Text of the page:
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Old December 13th, 2009, 08:59 AM   #1
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color sampling

The HPX 170 shoots with the color sampling 4:4:2. IF you downconvert that video clip to SD is there any loss or change to that color sampling?

This might be a simple, common sense question, but I do not fully understand the color sampling concept.
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Old December 13th, 2009, 10:33 AM   #2
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For normal DV (baseline), on NTSC, the standard used is 4:1:1. PAL will be 4:2:0. You don't have to use those if you shoot DVCPRO50 on your HPX170. DVCPRO50 is the best codec for SD - and it uses 4:2:2 as well. So, if you set your HPX170 to use DVCPRO50, you will get 4:2:2 all the way.

I think you got your info wrong - HPX170 don't shoot in 4:4:2 - No "cheap" camera shoots at 4:4:2. It has to be 4:2:2.
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Old December 13th, 2009, 05:34 PM   #3
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Originally Posted by Bill Rankin View Post
The HPX 170 shoots with the color sampling 4:4:2. IF you downconvert that video clip to SD is there any loss or change to that color sampling?
There are more misconceptions around the whole subject of colour sampling than almost anything else in the world of video.

Firstly, yes, you mean 4:2:2. Which determines the ratio of chrominance pixels recorded to luminance pixels, and 4:2:2 means as the same number vertically, but only half as many horizontally. So, in 720p mode, that means each luminance frame has 960x720 luminance pixels but 480x720 chrominance pixels - 1 each of U and V.

The operation of downconversion will change all that totally, and what colour space you end up in will depend on what format you record in. For NTSC, luminance will always have a frame size of 720x480, but chrominance will be either 360x480 (for 4:2:2), 360x240 (for 4:2:0), or 180x480 (for 4:1:1).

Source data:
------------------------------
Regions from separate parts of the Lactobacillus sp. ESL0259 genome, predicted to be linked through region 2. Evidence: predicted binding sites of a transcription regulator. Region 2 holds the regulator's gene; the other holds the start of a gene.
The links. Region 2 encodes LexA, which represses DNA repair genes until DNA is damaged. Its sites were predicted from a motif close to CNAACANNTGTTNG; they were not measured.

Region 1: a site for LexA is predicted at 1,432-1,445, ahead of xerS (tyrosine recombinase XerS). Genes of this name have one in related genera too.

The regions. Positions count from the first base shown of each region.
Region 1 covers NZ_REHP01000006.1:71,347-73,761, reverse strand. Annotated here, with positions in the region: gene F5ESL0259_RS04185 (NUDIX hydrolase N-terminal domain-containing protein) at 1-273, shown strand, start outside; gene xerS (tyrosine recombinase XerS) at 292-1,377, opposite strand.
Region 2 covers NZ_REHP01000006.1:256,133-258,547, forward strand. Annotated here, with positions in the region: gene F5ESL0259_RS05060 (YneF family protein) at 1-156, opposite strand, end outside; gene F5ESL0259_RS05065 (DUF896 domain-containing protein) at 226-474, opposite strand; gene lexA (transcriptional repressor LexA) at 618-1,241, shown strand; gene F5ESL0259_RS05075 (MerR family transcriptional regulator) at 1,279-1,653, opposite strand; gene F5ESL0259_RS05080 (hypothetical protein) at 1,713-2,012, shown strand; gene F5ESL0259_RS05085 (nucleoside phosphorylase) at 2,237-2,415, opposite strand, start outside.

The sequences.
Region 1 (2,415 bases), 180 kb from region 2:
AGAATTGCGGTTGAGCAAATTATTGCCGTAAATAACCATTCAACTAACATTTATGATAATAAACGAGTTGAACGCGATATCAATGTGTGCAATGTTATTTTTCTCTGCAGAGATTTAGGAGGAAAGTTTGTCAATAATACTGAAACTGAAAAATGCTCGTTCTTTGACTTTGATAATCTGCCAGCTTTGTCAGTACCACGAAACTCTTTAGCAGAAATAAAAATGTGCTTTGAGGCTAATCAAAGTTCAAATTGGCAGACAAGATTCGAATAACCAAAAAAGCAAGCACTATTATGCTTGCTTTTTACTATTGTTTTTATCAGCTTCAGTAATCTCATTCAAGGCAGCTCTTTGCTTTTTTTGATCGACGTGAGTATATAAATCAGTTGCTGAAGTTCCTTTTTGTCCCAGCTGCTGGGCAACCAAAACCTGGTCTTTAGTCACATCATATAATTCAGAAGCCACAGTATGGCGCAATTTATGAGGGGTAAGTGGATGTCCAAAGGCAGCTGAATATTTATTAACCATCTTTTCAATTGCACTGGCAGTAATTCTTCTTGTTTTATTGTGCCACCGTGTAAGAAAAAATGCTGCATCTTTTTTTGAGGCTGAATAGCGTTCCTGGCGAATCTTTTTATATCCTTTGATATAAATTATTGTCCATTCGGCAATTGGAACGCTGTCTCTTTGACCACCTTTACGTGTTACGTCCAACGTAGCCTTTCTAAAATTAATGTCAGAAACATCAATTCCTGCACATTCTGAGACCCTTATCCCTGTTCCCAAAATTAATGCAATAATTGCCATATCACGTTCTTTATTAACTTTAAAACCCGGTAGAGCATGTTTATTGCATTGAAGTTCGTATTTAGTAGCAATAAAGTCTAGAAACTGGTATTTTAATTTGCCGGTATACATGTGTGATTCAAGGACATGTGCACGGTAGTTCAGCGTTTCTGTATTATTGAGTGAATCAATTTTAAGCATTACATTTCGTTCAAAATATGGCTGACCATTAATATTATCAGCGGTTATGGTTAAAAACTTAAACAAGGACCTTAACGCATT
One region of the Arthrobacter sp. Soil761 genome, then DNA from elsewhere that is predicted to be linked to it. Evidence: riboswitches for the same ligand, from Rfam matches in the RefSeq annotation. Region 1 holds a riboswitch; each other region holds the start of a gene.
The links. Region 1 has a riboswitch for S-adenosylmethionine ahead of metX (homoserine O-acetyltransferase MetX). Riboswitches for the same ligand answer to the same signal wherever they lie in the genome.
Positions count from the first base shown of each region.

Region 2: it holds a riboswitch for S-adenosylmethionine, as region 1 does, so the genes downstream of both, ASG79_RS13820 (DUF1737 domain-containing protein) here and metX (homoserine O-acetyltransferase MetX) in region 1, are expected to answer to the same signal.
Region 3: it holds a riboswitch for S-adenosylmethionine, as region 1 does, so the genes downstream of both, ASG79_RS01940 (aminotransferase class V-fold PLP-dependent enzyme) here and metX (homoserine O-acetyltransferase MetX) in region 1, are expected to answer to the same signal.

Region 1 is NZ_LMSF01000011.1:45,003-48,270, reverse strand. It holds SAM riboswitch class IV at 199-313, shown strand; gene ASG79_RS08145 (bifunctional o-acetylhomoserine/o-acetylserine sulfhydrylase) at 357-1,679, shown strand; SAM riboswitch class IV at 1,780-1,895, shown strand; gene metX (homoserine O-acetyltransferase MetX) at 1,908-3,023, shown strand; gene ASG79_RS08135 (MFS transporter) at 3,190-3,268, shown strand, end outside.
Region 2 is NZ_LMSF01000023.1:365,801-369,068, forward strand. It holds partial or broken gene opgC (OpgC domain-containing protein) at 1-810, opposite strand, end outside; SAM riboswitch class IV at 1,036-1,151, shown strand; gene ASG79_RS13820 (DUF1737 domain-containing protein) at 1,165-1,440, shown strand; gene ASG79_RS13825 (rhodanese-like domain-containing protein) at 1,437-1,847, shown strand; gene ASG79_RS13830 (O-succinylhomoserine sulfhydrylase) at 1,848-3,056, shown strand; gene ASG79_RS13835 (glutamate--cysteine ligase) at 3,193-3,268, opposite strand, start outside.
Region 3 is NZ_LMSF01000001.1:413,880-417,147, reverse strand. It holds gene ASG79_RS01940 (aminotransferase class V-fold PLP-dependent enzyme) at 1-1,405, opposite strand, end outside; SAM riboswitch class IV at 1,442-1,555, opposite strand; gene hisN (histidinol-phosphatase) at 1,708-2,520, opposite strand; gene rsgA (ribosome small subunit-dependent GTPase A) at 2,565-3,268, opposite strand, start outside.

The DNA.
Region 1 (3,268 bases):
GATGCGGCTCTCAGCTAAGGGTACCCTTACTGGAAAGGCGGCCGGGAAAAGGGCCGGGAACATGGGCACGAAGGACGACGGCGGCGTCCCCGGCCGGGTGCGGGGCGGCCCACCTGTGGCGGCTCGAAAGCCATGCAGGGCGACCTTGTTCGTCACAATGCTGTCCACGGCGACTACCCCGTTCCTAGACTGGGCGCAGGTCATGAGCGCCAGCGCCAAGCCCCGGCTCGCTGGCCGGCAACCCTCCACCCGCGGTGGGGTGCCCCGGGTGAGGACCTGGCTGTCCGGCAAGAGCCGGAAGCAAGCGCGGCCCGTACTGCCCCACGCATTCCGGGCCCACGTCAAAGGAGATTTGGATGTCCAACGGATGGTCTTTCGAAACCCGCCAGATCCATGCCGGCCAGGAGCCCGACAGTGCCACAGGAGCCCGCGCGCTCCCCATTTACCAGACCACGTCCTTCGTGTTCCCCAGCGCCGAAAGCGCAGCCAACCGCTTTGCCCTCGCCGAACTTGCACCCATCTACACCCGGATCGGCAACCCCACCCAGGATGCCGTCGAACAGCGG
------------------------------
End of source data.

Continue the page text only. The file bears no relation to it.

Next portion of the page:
In other words, even if you downconvert to an SD 4:2:2 format, the chroma frames will still be substantially changed. Interlace makes the whole subject even more complex than it appears from that.

The sampling figures are RATIOS (of chrominance to luminance), not absolute values. And the downside to the HPX170 is that DVCProHD subsamples the luminance horizontally, from 1280 to 960 horizontally for 720 modes, and 1920 to 1280 for 1080 modes. So, for the latter, you'll only get 640 chroma samples (1280/2) horizontally compared to 1920/2=960 for a camera which records full raster, like the EX.

It doesn't end there. The subsampling figures only tell you about the recording resolution - not what the camera front end is capable of. So whilst (in 1080p mode) the HPX170 is capable of recording a high chroma resolution vertically (1080 chroma samples), the chipset isn't capable of doing that justice. (Pixel shifting only enhances luminance resolution, not chrominance, from what the chips would lead you to expect.)

There's some good theory at Chroma subsampling - Wikipedia, the free encyclopedia but bear in mind that the notation only represents a ratio. Big ratios may seem good, but if I asked you if you'd rather have a half of the money in my right pocket, or a quarter of the money in my left, what would you say? Correct answer is "what's the total in each pocket". A quarter of $100 is a lot better than a half of $50, isn't it?
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Old December 13th, 2009, 10:53 PM   #4
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Thanks Tingsern and David.

I am in the midst of chosing between HMC 150 and the Pana170, and I just want the better final picture and easier to edit codec. Most of my final output will be in SD for the near future.
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Old December 14th, 2009, 11:32 AM   #5